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Tuesday, October 7, 2008

Chicago, IL: critical mass



Lots to catch up on since leaving SF Sept. 24th - successful, sartorially triumphant and emotionally twisted days in Dallas, incomparable week in Tennessee, and a so-far terrific time in Chicago with the exception of being cornered last night in my in-laws' suburban garage by a baseball-bat-wielding gangsta teen (I froze, James saved us). More about all that later! For now, the reviews are in, and Chicago likes my film:
"Stunning...Perhaps the finest film ever made on how people experience music, and one of the best-crafted and moving documentaries in a very long time."
- The Chicago Sun-Times

"Fascinating."
- The Chicago Tribune

"A remarkable film...highly, highly recommended."
Back east, they still like it:
"Intensely personal...nothing can quite prepare you for the experience."
- New Yorker critic Alex Ross
I don't think I mentioned that the film won a prize at the Rome International Film Festival (one of the finest regional film festivals in the southeastern United States) a few weeks ago:
Best Experimental Film
Most fun in Chicago so far was the morning I spent with Andrew Patner at WFMT. The interview was fluid and lively and Andrew did a great job segueing in and out of the musical selections, which included Messiaen playing "God Among Us" from the Nativity Suite, Albert Fuller playing the first movement of the Rameau Suite in A (Allemande), and Olivier Latry playing the Apparition. Favorite part was rummaging around the station's huge CD and LP collection to come up with those three tracks - when have I felt like such a kid in a candy shop? Oh yeah - Tennessee.

The interview with Andrew aired last night between 11 and midnight and I didn't get to listen. But it should be available as a podcast soon here.

If you're in Chicago or know someone who is - two more screenings of the film this week, including tomorrow's big show at the gaudily gorgeous (English rococo?) St. James Cathedral downtown:
• Saint James Cathedral, Chicago
Screening accompanied by Bruce Barber, organ
Q&A/reading/remarks
Wabash and Huron
Chicago
Wednesday, October 8, 2008, 7 p.m.
Free admission


• Loyola University Museum of Art
820 North Michigan Avenue
Chicago
Sunday, October 12, 2008, 1 p.m.
***UPDATE***
The WFMT interview is posted here:
10-06-08: Paul Festa (Filmmaker)

And a blog called "The Listening Sessions" just posted this write-up:
Thursday, October 9, 2008
... Paul Festa's "Apparition of the Eternal Church" ...

***SECOND UPDATE***
Another blog posting on the event:
Sunday, October 12, 2008
"All of this has happened before"
Apparition of the Eternal Church

"A fascinating portrait of how people experience music."


***THIRD UPDATE***
Chicago is apparently teeming with bloggers - more posts from the St. James show than in the last two years of screenings combined. Modesty prevents me from quoting this one, but secretly I'm pleased someone noticed the outfit.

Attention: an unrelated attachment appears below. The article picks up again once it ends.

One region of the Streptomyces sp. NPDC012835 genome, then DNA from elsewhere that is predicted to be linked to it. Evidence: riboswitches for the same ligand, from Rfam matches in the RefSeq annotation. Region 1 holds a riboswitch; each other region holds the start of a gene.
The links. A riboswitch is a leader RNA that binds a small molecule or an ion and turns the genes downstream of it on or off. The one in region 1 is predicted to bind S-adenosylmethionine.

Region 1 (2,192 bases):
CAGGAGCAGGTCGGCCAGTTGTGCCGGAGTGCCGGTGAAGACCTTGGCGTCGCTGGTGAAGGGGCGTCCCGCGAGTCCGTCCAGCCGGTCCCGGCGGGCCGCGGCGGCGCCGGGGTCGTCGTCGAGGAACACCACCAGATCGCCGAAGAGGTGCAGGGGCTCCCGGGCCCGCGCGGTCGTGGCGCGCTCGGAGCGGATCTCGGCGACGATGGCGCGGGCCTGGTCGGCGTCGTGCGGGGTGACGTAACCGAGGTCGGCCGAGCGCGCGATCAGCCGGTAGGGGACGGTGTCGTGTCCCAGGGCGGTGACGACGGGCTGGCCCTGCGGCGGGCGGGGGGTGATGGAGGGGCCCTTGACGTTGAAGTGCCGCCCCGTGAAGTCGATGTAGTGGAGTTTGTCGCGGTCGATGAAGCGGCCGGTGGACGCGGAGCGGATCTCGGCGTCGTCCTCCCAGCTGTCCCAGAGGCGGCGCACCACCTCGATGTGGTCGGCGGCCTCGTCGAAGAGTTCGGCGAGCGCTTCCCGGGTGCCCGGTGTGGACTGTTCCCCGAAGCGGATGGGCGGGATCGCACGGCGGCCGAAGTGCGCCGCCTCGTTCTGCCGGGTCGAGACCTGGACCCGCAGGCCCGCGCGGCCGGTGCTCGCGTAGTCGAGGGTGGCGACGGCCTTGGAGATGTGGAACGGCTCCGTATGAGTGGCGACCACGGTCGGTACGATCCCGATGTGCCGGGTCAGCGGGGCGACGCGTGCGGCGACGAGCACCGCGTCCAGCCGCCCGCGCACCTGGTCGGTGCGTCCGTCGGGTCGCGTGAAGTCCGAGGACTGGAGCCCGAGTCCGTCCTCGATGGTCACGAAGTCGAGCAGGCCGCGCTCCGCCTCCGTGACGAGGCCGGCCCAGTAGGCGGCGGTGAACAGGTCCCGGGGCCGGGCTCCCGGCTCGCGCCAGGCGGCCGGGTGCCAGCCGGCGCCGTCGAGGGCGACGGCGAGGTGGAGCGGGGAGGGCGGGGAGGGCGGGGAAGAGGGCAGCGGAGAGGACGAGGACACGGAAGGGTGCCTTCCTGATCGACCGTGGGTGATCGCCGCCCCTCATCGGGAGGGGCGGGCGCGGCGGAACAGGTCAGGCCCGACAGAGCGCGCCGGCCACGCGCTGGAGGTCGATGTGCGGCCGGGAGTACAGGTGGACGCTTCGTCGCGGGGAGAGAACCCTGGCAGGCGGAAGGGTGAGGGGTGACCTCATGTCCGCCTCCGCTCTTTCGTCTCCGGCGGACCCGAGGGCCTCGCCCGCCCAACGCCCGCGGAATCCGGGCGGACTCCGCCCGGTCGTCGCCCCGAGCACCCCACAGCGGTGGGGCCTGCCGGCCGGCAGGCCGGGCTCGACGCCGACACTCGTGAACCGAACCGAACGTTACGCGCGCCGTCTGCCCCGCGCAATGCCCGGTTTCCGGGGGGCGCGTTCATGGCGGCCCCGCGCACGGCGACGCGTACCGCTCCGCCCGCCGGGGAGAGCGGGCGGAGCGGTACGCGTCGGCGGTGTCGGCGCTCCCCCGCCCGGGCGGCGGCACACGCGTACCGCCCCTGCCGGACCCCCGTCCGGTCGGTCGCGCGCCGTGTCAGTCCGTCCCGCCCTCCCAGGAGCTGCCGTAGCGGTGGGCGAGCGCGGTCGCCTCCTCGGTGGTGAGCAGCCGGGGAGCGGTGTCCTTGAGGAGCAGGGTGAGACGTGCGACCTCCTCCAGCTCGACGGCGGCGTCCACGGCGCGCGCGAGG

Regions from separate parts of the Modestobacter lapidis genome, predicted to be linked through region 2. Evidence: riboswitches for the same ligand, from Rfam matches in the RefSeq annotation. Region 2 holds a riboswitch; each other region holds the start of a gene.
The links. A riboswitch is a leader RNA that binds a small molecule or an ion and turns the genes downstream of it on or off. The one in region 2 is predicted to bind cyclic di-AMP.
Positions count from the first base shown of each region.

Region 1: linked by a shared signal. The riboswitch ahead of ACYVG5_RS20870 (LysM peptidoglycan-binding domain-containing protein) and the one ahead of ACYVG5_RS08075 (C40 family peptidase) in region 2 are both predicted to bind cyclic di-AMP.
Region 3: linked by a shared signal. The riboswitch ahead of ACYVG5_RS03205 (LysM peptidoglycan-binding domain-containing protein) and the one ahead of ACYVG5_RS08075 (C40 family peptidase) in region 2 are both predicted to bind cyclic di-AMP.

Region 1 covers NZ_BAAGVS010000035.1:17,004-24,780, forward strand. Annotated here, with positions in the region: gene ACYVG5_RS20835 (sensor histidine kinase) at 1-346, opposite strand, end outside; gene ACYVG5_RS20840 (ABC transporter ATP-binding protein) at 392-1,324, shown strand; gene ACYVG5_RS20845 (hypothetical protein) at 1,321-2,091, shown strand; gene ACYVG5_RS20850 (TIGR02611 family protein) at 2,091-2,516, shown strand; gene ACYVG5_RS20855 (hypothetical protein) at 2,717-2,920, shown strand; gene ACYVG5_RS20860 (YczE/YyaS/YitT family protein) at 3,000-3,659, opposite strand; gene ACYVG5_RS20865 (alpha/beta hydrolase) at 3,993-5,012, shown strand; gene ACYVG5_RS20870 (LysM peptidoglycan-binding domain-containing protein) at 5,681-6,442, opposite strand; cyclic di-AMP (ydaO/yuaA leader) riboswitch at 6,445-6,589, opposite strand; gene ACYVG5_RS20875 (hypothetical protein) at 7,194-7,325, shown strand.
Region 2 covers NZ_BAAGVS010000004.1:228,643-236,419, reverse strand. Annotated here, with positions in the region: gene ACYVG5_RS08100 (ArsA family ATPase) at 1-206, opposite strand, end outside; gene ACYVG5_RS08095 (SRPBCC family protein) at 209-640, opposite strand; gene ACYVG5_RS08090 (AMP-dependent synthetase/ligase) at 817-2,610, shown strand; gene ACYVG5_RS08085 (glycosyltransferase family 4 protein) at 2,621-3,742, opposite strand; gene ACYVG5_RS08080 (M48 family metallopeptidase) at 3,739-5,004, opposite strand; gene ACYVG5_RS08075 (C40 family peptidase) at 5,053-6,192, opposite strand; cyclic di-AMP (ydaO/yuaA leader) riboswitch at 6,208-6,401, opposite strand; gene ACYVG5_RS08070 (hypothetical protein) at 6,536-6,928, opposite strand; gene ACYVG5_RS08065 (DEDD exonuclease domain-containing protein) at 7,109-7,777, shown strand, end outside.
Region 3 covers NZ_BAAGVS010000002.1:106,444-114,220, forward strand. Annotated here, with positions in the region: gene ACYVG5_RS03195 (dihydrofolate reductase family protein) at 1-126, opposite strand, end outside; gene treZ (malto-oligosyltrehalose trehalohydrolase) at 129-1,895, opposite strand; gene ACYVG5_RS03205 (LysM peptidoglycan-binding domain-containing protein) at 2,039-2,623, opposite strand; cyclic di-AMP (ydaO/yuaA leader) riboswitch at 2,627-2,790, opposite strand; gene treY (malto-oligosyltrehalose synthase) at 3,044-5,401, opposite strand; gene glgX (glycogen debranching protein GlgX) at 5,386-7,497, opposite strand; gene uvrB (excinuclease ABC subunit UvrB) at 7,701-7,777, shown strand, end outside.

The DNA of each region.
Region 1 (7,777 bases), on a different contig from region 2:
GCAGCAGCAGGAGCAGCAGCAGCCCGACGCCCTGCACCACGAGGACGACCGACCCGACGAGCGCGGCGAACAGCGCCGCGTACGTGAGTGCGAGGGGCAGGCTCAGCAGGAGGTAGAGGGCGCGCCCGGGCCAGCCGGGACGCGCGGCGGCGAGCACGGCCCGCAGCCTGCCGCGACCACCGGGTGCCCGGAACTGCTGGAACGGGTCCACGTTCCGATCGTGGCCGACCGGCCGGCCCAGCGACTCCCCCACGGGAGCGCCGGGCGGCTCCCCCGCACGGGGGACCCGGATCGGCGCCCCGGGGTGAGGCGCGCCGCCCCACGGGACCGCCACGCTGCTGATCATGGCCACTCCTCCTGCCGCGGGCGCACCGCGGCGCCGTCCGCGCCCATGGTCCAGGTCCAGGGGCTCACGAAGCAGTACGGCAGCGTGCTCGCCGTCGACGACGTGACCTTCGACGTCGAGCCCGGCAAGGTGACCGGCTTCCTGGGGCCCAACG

Monday, October 13, 2008
The Year of Musical Thinking
Ghost Light Monday -- Apparition of the Eternal Church documentary film




1 comment:

FaerieTurtle said...

SO glad we got to see your film on retreat in Tennessee. AND to hear your own fine music in those impromptu chamber ensembles! What a trip!

Lots of love from Philly,
~turtle~

About Me

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Paul Festa’s first film, Apparition of the Eternal Church (2006, 51 min), captures the responses of 31 artists to the apocalyptic music of Olivier Messiaen (with Justin Bond, John Cameron Mitchell, Harold Bloom; screenings: Grace Cathedral, Barbican Centre, Library of Congress; “Remarkable”The New Yorker; “Stunning”Chicago Sun-Times; “Sublime”Globe & Mail; numerous awards). Festa performs the Tchaikovsky violin concerto, opposite members of the San Francisco Ballet and The Cockettes, in his award-winning second film, The Glitter Emergency (2010, 20 min), a silent-film drag ballet comedy (“Enormous visual and musical inventiveness…full of pleasure and joy...Festa gives a bravura performance."—Film Threat). He produced, wrote and edited, with director Austin Forbord, and was chief archivist, for the Emmy-nominated documentary Stage Left: A Story of Theater in San Francisco (2010, 80 min: with Robin Williams, Bill Irwin, Peter Coyote; screenings: Geary Theater, KQED; “Intriguing...entertaining...a valuable record”—Variety). Performances as violinist and actor: ODC Theater, Center for Performance Research, Kunst-Stoff, TheatreFIRST, North Bay Shakespeare, Albert Fuller's Helicon Ensemble (Merkin Hall, Weill Hall at Carnegie Hall, Alice Tully Hall). US, Boston, NYC, SF, LA and DC (Coolidge Auditorium at the Library of Congress on the “Betts” Stradivarius) premieres of Messiaen’s Fantaisie for violin and piano. He is the author of OH MY GOD: Messiaen in the Ear of the Unbeliever, based on Apparition of the Eternal Church, and several anthologized essays, and has written for The Daily Beast, Salon, Nerve, and The New York Times Book Review. Current projects include a novel and Tie It Into My Hand (2014, ca. 80 min), a documentary feature that has screened as a work in progress at the Cannes film market and at ODC Theater in San Francisco (with Alan Cumming, Gary Graffman, Peter Coyote, Mink Stole, Robert Pinsky; "A fascinating exploration of the artistic life, as rollickingly entertaining as it is insightful and stirring."San Francisco Bay Guardian). Education: Yale (B.A.; prizes, honors, distinction), Juilliard (Cert., Adv. Cert., scholarships). Residencies: Yaddo, MacDowell, ODC Theater, Centre des R├ęcollets.

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